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From Marc Slemko <>
Subject Re: mod_rewrite 3.0.0 for Apache 1.2b7 !!! (PATCH)
Date Sat, 01 Feb 1997 00:44:29 GMT
On Fri, 31 Jan 1997, Ralf S. Engelschall wrote:

> As a result of the current problems, I decided a change for mod_rewrite:
> 1. Version 2.4.x (currently 2.4.1) is the latest release available
>    for Apache 1.1.x. There will be only bugfixes applied to 2.4.x
>    to provide a stable version for the Apache 1.1.x users.
> 2. Version 3.0.0 was created by manually merging (hmm... I like
>    those jobs) the 2.4.1 version and the aligned 2.3.10+ version currently
>    found in the 1.2b7-dev snapshot sources. Actually this is 2.4.1 with Marcs
>    snprintf/strncpy patches re-applied.  All other changes from the Apache
>    Group (OS\2 EMX, const, etc.) were already included into 2.4.1.
> Version 3.0.0 is still not released. Below is a standard patch for review
> _AND_ a context diff to bring the current CVS sources up to date.
> Go to the patch and review it. And do it immediately so it don't get lost in
> the processing ;-) and Apache 1.2b7 can contain mod_rewrite 3.0.0. Please vote
> for this change NOW!

+1 once the following concerns are addressed by either convincing me I'm
stupid or changing the source.  All the quotes below are from the
output of a diff -u.


Why? isn't a URL, or don't you want it to be. 
(No, I will not object to the patch based on this but I just have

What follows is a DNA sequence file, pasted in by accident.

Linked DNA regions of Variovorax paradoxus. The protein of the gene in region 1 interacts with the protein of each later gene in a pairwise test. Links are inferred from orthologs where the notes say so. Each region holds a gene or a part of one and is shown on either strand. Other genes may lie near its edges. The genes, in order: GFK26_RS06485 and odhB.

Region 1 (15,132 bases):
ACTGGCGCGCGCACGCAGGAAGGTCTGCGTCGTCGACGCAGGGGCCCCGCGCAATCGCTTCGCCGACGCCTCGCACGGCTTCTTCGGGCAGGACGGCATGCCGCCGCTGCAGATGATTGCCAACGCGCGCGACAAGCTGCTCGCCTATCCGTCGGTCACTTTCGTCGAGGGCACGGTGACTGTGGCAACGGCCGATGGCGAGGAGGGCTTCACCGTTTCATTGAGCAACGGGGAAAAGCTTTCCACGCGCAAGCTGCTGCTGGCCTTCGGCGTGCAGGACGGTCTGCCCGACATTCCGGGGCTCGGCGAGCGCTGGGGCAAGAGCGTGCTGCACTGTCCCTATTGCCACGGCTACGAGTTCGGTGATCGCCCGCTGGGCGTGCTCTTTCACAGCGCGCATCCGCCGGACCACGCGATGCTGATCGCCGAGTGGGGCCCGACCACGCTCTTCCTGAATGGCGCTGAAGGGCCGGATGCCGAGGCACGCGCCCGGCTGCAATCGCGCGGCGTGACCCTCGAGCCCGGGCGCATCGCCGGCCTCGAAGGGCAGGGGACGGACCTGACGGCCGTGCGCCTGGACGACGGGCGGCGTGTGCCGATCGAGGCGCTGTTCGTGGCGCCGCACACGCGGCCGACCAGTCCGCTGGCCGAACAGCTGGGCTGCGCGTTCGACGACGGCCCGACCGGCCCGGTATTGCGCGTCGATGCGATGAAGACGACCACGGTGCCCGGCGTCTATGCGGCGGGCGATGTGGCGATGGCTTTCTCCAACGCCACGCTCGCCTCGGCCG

this thing about so-called URLs, not that is is necessarily one)

+                for (i = 0; p->env[i] != NULL; i++) {
+                    strcpy(env2, p->env[i]);
+                    strcpy(env, pregsub(r->pool, env2, uri, regexp->re_nsub+1,
regmatch));    /* substitute in output */
+                    add_env_variable(r, env);
+                }
Please use strncpy.  strcpy at that place is almost certainly safe
today because of fake limits imposed on nearly all input, but that
may change.  (this bit of code is duplicated 3 times).  If it isn't
_extremely_ obvious that it is impossible for there to be an overflow (eg.
one of my modifications that used strncpy(foo, "this") instead of strcpy),
don't use strcpy.  

+    if ((cp = strchr(s, ':')) != NULL) { 
+        memcpy(var, s, cp-s);
+        var[cp-s] = '\0';
+        strcpy(val, cp+1);
+        table_set(r->subprocess_env, pstrdup(r->pool, var), pstrdup(r->pool, va
+        rewritelog(r, 5, "setting env variable '%s' to '%s'", var, val);
+    }       

Check the memcpy to be sure (cp-s < sizeof(var)).  And the strcpy.

+#ifdef USE_FCNTL
+static struct flock   lock_it = { F_WRLCK, 0, 0, 0 };
+static struct flock unlock_it = { F_UNLCK, 0, 0, 0 };

Init it by naming the members explicitly.  I know this is done the
same way in the accept_mutex stuff as you do it, but it is broken
if you try to compile it on many platforms because the member order
differs; that code currently isn't used on those platforms.  Using
names _should_ be portable, but it will need to be tested.

+    /* The locking support:
+       Try to determine whether we should use
+       fcntl() or flock(). */ 
+#define USE_FCNTL 1 
+#include <fcntl.h>
+#define USE_FLOCK 1
+#include <sys/file.h>
+#if !defined(USE_FCNTL) && !defined(USE_FLOCK)
+#define USE_FLOCK 1
+#include <sys/file.h>
+#ifndef LOCK_UN
+#undef USE_FLOCK
+#define USE_FCNTL 1
+#include <fcntl.h>

Perhaps it is worthwhile changing the server code to have USE_FCNTL and 
USE_FLOCK defined elsewhere, and removing USE_FCNTL_SERIALIZED_ACCEPT and 
that checks USE_FCNTL and USE_FLOCK.  Actually, those should be
HAVE_FCNTL and HAVE_FLOCK if in conf.h.  

I would also be wary of the portability of that method of testing
which one to use.  Not that I have a better suggestion, but just something
to keep in mind.

Other than the above, looks good.

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